The ‘Absolute Dependence’ of Jihadist Groups on Web

By Steven Stalinsky

Steven Stalinsky has been Executive Director of the Middle East Media Research Institute (MEMRI) since 1999. His latest research centers on terrorist use of the Internet and can be found at MEMRI's Cyber Jihad Lab.  He is the author of the upcoming book American Traitor - The Rise and Fall of Al-Qaeda's U.S. Born Leader Adam Gadahn.

Over the past two decades, jihadi groups, including al Qaeda and ISIS, have fully grasped the opportunities provided by the internet. They have developed their own media bodies to promote their work, first via password-protected jihadi websites, forums, and discussion groups, and today via social media platforms open to all.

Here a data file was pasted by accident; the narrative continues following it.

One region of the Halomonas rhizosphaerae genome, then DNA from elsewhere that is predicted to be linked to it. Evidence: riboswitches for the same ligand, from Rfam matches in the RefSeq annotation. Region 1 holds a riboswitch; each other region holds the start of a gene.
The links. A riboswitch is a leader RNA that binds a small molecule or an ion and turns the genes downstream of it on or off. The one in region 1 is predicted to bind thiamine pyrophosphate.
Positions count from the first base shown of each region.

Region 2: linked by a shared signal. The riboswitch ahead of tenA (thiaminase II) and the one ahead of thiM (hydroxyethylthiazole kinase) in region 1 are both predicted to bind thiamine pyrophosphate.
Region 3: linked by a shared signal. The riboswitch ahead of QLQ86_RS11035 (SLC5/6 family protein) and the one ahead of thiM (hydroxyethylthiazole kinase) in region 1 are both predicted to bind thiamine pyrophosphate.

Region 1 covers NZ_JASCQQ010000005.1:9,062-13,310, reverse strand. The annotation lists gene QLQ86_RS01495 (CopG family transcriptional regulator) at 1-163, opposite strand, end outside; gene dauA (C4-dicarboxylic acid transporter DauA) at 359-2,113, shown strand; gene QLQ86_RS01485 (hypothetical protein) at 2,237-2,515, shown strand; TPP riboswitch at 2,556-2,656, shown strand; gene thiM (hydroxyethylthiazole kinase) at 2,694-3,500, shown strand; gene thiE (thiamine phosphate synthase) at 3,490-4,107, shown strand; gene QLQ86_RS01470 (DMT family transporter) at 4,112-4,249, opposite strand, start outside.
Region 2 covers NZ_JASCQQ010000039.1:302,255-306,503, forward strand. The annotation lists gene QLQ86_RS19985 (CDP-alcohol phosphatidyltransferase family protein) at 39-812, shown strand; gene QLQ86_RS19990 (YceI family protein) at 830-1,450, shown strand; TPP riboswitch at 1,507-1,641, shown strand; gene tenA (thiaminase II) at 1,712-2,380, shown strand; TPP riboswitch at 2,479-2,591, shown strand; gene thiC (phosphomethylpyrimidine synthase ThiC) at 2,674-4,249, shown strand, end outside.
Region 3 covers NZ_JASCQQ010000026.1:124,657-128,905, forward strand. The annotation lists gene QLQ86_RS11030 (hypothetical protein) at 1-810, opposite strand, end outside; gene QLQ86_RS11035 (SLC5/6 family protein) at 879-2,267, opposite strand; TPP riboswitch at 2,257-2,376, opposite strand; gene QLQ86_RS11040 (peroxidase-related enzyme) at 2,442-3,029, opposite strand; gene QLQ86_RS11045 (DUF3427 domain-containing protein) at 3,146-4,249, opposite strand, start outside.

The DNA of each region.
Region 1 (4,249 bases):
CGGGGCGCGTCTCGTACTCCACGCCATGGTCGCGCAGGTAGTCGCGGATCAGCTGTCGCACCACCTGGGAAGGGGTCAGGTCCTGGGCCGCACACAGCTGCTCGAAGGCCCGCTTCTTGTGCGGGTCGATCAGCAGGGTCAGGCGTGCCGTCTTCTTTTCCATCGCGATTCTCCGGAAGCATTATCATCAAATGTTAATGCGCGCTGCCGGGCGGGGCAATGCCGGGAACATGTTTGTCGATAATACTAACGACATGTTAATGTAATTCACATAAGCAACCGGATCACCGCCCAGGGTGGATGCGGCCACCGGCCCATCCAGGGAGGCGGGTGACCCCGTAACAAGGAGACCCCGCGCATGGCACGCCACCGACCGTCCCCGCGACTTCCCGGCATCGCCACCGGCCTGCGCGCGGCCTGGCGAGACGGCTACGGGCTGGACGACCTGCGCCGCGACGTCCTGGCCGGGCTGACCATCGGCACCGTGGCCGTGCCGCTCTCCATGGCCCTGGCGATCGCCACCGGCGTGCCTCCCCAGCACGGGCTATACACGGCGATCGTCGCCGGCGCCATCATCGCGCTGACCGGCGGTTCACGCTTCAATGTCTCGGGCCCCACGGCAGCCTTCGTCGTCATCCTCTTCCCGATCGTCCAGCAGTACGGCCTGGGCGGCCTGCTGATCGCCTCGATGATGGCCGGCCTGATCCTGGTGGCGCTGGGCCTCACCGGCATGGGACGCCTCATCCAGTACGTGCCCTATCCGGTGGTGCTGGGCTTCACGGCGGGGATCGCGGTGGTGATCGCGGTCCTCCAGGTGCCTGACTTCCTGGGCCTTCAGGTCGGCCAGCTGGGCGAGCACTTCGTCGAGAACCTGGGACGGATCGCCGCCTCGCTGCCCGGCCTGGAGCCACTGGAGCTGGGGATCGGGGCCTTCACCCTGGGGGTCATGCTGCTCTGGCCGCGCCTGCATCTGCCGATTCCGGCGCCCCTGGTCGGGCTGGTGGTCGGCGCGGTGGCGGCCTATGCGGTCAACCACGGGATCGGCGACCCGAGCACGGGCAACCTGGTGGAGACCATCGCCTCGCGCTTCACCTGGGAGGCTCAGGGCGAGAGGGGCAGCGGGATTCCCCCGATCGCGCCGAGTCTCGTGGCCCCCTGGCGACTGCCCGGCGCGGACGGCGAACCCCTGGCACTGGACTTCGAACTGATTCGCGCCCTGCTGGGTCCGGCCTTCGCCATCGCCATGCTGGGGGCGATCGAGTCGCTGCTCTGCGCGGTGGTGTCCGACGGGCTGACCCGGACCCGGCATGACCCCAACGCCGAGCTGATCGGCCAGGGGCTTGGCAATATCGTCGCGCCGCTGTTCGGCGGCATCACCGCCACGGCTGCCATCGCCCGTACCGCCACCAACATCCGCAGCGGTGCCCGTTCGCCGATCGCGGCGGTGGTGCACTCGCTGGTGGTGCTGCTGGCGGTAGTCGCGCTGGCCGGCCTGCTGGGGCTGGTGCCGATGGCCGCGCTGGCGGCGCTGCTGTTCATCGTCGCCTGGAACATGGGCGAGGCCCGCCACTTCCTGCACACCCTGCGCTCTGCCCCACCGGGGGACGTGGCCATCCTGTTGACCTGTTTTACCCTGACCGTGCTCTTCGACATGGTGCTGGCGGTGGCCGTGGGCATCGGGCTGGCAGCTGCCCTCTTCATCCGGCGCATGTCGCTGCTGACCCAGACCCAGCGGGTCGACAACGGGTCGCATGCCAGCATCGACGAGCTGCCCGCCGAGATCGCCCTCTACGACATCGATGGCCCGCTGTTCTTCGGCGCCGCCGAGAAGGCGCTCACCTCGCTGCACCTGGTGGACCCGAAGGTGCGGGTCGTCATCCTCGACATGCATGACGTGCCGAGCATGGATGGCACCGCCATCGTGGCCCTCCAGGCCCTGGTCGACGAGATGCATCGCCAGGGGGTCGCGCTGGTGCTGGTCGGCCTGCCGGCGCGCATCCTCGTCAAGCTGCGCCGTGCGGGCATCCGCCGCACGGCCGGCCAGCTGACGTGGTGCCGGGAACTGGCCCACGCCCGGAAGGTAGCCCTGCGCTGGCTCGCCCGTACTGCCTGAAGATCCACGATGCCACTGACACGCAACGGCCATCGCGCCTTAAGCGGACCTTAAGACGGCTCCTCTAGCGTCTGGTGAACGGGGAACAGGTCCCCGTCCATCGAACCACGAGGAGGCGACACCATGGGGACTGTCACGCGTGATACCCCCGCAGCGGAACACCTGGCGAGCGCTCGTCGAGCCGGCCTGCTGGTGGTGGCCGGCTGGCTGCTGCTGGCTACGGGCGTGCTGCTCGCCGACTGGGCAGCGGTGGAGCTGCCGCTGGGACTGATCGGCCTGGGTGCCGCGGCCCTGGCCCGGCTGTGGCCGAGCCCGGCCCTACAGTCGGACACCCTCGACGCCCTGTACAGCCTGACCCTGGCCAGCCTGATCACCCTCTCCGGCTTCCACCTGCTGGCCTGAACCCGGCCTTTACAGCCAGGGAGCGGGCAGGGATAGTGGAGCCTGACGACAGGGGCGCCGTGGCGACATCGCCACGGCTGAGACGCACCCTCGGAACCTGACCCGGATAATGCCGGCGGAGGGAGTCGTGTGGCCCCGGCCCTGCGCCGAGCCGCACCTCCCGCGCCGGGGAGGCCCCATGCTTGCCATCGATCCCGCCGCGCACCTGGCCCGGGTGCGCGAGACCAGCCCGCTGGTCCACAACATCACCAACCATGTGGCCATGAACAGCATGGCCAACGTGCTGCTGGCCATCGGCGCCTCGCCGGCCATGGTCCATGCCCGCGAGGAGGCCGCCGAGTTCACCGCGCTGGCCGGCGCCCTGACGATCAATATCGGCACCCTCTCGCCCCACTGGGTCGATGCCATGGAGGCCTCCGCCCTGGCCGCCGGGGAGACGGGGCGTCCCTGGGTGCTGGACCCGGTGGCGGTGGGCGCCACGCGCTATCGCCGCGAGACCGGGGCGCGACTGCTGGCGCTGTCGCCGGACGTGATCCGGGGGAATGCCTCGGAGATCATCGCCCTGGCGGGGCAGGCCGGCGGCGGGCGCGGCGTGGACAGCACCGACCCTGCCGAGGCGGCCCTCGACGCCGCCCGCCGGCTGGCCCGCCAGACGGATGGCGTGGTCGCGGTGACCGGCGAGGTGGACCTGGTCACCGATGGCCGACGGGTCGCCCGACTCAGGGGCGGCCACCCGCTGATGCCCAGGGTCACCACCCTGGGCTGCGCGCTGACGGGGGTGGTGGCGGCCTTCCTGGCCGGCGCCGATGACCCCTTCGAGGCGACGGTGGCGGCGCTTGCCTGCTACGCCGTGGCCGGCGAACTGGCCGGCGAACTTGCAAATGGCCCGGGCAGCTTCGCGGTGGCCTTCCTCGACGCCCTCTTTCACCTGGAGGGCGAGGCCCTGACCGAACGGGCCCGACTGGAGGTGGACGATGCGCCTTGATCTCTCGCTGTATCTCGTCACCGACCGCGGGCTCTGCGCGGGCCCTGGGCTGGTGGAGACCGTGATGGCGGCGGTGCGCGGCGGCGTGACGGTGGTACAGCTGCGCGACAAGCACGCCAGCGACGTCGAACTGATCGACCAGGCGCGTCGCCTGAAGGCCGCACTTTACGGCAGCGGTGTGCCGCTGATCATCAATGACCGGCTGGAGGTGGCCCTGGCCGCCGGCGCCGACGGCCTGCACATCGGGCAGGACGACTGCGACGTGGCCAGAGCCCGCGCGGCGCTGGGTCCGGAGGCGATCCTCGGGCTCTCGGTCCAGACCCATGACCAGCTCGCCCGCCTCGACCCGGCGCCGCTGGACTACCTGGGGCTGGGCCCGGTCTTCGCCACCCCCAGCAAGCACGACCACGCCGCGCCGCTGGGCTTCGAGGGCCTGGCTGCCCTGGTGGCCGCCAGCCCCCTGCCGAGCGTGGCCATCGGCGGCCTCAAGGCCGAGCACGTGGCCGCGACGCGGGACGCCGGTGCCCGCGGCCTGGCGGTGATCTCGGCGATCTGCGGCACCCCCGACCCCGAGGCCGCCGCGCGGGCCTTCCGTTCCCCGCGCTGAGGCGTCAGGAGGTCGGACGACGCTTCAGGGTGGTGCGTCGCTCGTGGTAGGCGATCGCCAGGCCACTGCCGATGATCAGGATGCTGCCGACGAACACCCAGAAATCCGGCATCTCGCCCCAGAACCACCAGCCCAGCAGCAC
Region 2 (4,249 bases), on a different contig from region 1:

The use of social media with ISIS’ emergence highlights the global jihad movement’s absolute dependence on the internet and on these platforms, and is the template for the future of jihad. While the main jihadi media groups have lost much of the control over their public relations efforts because of social media—with jihadists anywhere now able to post whatever they want—they are reaching a much larger, and constantly growing, pool of potential recruits.

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